Little “d” Democracy in Action

Ideas and Issues
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February 7, 2021

            Pearl River     There’s no question democracy is under attack all around the world, and, sadly, we are all engaged in a battle to protect the semblance of it that’s left in the United States as well. In a weird way I was a passing witness to a how strong the heartbeat of democratic practice, with all of its challenges and inspiration, is at the grassroots level. Spoiler alert: it was wonderful, but it was real work!

My companera, a community organizer, political activist, and committed feminist, over recent years joined a local political organization called the IWO, which I believe stands for Independent Women’s Organization. The membership is of course all women, and only members are allowed to vote within the organization including on political endorsements, which they make in some races.         Not surprisingly, I am a long way from an authority on the organization. I’ve listened to her talk about it from time to time, but I’m not sure I would get more than a passing grade on a pop quiz about all its activities.

Nonetheless, even though for most of America the political season is over, we have a race in New Orleans to replace Cedric Richmond who represented the 2nd Congressional District for a decade until recently joining President Biden in the White House as a senior advisor. There is more than a baker’s dozen candidates offering themselves from all walks of life and experience, which is a footnote to little “d” democracy as well. Some of course are marginal. Some are newcomers with flair and verve.         On my drive to work some days I pass an abandoned house spray painted dark pink that celebrates the candidacy of one young woman. I know well a labor activist who was a delegate to the local AFL-CIO from the postal workers when I was the secretary-treasurer of that body and is an around-the block-neighbor of mine. Two of the leading candidates are longtime professional politicians, whose paths have frequently crossed our organizations over the years, both of whom are termed out state senators now in the Louisiana legislature looking to move up with this unexpected opportunity since Richmond at 47, might have had another 30 plus years, had he chosen that route.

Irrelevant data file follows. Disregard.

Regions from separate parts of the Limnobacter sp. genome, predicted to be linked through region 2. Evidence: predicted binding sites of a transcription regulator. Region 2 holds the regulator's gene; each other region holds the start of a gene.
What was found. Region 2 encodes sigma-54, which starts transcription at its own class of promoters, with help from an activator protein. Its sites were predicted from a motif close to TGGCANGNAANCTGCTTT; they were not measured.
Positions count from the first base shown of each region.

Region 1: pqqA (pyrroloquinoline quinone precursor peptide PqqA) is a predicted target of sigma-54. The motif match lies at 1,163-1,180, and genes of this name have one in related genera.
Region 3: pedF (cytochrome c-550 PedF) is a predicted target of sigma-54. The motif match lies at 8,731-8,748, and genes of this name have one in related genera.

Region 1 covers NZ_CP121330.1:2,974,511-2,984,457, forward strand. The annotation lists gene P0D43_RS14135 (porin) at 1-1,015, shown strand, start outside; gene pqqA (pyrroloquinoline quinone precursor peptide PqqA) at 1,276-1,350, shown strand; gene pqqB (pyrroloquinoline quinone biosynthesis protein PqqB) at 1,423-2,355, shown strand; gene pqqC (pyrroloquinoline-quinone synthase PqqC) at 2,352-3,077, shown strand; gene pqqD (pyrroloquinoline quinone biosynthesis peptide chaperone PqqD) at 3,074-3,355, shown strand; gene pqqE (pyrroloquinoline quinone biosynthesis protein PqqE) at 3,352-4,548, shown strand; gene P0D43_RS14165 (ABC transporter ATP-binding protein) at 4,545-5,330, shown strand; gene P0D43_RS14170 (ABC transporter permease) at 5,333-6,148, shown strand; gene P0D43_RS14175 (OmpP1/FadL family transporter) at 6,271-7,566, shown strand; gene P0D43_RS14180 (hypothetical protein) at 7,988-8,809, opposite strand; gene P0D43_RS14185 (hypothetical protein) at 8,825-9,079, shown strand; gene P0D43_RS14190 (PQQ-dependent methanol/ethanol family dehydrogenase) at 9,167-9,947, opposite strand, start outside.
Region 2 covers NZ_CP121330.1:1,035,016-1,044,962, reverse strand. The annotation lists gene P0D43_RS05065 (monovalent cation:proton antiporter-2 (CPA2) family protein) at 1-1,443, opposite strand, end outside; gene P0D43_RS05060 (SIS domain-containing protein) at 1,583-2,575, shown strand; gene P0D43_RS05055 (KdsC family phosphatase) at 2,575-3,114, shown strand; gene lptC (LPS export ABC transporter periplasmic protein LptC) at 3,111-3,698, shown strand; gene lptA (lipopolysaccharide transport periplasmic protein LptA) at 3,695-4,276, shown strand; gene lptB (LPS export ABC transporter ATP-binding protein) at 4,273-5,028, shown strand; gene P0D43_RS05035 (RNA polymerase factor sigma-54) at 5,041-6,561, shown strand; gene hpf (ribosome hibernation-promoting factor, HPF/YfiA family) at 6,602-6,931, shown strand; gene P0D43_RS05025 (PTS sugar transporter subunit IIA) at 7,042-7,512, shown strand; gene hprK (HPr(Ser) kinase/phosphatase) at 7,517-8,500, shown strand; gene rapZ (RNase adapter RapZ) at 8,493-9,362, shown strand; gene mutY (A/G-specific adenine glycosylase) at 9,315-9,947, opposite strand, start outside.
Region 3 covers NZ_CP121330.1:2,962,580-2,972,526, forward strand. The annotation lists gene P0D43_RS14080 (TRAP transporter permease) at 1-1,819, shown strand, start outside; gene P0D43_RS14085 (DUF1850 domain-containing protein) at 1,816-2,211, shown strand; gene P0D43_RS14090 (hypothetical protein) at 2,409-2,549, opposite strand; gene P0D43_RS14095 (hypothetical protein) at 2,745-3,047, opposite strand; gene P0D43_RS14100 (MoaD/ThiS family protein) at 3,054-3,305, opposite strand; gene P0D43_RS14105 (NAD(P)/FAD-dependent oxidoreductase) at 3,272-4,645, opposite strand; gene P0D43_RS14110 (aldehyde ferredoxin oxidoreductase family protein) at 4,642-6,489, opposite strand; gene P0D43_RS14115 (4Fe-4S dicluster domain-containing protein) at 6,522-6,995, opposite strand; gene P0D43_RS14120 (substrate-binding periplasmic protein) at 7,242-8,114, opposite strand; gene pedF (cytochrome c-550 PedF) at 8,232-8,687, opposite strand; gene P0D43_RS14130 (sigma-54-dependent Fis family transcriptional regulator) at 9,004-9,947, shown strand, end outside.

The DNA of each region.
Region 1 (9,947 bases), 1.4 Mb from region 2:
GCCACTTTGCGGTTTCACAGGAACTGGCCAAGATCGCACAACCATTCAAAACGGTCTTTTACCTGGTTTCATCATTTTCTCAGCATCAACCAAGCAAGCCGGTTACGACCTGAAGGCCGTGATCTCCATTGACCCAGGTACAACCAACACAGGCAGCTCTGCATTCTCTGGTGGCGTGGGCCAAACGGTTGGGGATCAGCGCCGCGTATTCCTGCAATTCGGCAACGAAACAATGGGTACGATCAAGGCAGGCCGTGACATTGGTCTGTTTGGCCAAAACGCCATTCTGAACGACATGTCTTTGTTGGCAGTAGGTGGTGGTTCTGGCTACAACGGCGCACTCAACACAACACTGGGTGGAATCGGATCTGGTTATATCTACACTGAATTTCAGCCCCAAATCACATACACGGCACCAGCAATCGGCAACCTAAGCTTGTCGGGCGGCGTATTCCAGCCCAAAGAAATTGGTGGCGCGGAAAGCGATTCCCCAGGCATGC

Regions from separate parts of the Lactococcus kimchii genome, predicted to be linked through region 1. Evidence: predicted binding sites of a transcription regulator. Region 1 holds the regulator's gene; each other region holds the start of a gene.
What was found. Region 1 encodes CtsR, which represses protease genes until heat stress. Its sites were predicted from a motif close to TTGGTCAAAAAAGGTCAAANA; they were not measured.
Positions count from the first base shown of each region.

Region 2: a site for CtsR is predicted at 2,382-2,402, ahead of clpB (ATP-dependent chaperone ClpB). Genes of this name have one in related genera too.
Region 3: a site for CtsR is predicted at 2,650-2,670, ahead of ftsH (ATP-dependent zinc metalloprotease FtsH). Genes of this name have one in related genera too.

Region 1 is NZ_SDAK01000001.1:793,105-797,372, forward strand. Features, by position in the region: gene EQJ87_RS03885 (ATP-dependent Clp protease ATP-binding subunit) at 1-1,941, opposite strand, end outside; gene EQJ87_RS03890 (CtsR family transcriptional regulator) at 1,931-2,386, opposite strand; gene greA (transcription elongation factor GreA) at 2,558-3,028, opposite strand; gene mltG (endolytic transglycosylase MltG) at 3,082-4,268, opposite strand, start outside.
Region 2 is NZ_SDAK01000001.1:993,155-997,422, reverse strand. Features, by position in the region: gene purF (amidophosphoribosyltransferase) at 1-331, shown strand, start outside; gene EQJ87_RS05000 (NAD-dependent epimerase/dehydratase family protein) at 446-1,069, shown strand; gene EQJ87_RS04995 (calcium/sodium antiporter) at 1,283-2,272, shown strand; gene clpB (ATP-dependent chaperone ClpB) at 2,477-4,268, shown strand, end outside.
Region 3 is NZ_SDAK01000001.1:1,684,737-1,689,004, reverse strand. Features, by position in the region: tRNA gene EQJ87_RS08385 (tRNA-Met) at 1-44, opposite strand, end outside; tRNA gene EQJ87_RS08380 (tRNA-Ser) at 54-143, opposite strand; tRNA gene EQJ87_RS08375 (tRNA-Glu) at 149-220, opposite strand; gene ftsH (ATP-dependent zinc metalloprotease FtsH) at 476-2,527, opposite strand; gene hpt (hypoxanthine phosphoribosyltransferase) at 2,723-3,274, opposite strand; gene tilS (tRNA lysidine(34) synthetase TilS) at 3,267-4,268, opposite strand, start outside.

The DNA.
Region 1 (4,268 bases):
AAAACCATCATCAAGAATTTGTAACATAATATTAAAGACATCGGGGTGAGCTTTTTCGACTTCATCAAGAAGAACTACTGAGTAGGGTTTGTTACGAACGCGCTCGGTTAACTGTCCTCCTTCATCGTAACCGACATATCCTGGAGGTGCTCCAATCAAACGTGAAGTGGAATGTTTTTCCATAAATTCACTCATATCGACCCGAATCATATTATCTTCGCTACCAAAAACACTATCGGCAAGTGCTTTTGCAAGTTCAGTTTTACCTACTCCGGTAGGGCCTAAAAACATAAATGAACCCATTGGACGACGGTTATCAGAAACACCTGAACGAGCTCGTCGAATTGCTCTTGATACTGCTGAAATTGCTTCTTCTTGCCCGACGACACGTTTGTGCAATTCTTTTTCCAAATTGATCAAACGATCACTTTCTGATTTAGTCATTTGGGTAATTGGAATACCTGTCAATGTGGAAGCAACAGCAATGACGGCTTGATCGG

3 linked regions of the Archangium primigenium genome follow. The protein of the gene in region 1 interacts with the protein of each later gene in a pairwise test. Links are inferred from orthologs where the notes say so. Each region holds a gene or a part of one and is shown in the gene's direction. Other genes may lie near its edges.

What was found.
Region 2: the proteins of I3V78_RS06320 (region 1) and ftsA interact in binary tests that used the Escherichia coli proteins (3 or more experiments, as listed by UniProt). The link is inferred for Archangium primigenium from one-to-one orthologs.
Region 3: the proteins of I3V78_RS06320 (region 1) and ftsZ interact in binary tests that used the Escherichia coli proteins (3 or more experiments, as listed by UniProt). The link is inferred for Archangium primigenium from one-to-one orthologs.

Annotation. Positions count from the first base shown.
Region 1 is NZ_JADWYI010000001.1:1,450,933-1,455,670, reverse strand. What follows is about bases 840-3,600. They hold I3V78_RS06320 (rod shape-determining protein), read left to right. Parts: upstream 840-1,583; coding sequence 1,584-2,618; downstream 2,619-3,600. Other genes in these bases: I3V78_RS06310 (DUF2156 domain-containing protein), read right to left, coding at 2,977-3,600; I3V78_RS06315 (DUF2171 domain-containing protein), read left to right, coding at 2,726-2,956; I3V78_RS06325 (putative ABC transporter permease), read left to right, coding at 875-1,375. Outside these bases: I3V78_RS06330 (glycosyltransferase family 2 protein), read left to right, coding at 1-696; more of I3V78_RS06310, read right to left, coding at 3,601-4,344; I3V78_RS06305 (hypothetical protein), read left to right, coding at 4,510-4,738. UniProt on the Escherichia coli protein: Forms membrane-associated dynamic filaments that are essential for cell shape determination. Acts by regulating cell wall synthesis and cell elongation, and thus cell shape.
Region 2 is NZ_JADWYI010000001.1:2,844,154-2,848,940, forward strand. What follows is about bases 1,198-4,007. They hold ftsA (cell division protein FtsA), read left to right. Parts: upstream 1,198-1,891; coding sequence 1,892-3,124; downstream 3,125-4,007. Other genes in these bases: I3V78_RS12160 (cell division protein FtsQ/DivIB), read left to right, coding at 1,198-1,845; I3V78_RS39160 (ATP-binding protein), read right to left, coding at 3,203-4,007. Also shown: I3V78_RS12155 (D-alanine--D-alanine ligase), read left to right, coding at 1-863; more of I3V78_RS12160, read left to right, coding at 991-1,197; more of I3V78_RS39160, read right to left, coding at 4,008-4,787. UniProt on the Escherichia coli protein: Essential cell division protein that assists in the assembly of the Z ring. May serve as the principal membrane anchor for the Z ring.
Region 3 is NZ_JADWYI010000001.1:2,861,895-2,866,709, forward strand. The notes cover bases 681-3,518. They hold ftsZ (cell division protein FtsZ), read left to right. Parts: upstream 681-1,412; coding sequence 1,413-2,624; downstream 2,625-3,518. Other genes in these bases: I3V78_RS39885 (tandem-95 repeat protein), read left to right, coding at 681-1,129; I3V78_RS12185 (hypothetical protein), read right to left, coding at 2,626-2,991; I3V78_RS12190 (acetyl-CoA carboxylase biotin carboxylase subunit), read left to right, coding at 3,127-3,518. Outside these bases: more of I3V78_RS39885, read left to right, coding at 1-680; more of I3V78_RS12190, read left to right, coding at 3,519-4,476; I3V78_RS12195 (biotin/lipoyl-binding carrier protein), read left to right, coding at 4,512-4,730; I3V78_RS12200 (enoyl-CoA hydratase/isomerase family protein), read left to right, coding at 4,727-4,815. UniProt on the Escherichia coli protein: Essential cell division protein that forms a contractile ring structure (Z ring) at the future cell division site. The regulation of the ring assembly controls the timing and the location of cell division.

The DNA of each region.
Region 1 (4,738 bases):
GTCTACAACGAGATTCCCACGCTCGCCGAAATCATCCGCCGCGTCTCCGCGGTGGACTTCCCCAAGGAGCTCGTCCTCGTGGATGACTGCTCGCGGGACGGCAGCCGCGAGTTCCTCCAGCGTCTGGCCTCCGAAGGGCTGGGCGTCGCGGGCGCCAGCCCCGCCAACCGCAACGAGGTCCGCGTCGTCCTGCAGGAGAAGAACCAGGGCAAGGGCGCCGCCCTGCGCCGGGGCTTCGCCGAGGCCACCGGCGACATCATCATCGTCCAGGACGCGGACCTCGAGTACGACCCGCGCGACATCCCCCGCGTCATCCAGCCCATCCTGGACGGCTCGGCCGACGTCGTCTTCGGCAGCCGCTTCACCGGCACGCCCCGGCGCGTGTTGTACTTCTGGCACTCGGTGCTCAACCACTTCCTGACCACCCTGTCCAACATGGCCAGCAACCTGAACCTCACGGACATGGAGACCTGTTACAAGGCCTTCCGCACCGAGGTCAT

Back to the IWO, my son and I got out of the way, as mi companera signed onto a Zoom call to be part of the process at 9AM sharp on a Saturday morning. We checked on her from time to time, not believing as the hours passed that she was still on the call. She would report that candidates were speaking or different IWO members were advancing their causes. Noon came and went, and with hardly a break, she was still wedded to computer, which we could hear clearly whenever we passed near the room where she was ensconced.

Finally, in the early afternoon there seemed to be bustle back there as a rollcall began for the first vote, in what seemed an interminable procedure. When she ran out for a glass of water, I asked where things stood. The IWO rules require a 60% vote for an endorsement. On the first vote one of the state senators, a woman, had polled in the mid-50%, while the other, a man, was 2nd in the 30s. The pink house young woman hit the teens. My neighbor was at 1%, and so forth.

A second vote was required, and the next report indicated the vote leader has still short of the 60%, perhaps missing by as little as a single vote.         Failing to endorse on the 2nd ballot, the IWO rules indicated that the members would vote on a dual endorsement. Dual endorsements in grassroots politics are always less than happy events. The leading vote getter is sometimes disappointed, while the second and their supporters are usually happy to not get shutout. In the final report 59% approved a dual endorsement and though my son and I listened to none of this, we gathered there had been some back-and-forth efforts to jiggle the rules, but the workhorses of the IWO were clear that the rules were the rules, and they had to abide by them.

This wasn’t Congress. Rules were rules in the organization, and they had to be followed.         Somewhere between 150 and 200 women had hung in on this process from gavel to gavel over seven hours. Do endorsements really determine the outcome of political races, perhaps not, but we were proud of mi companera for her endurance, whether we understood how she had voted or not.

She ran outside when it was over like a prisoner finally winning freedom. We drove off to pick up dinner down the road without hesitation, our small part in supporting grassroots democracy. This is what it takes in America. It was the least we could do.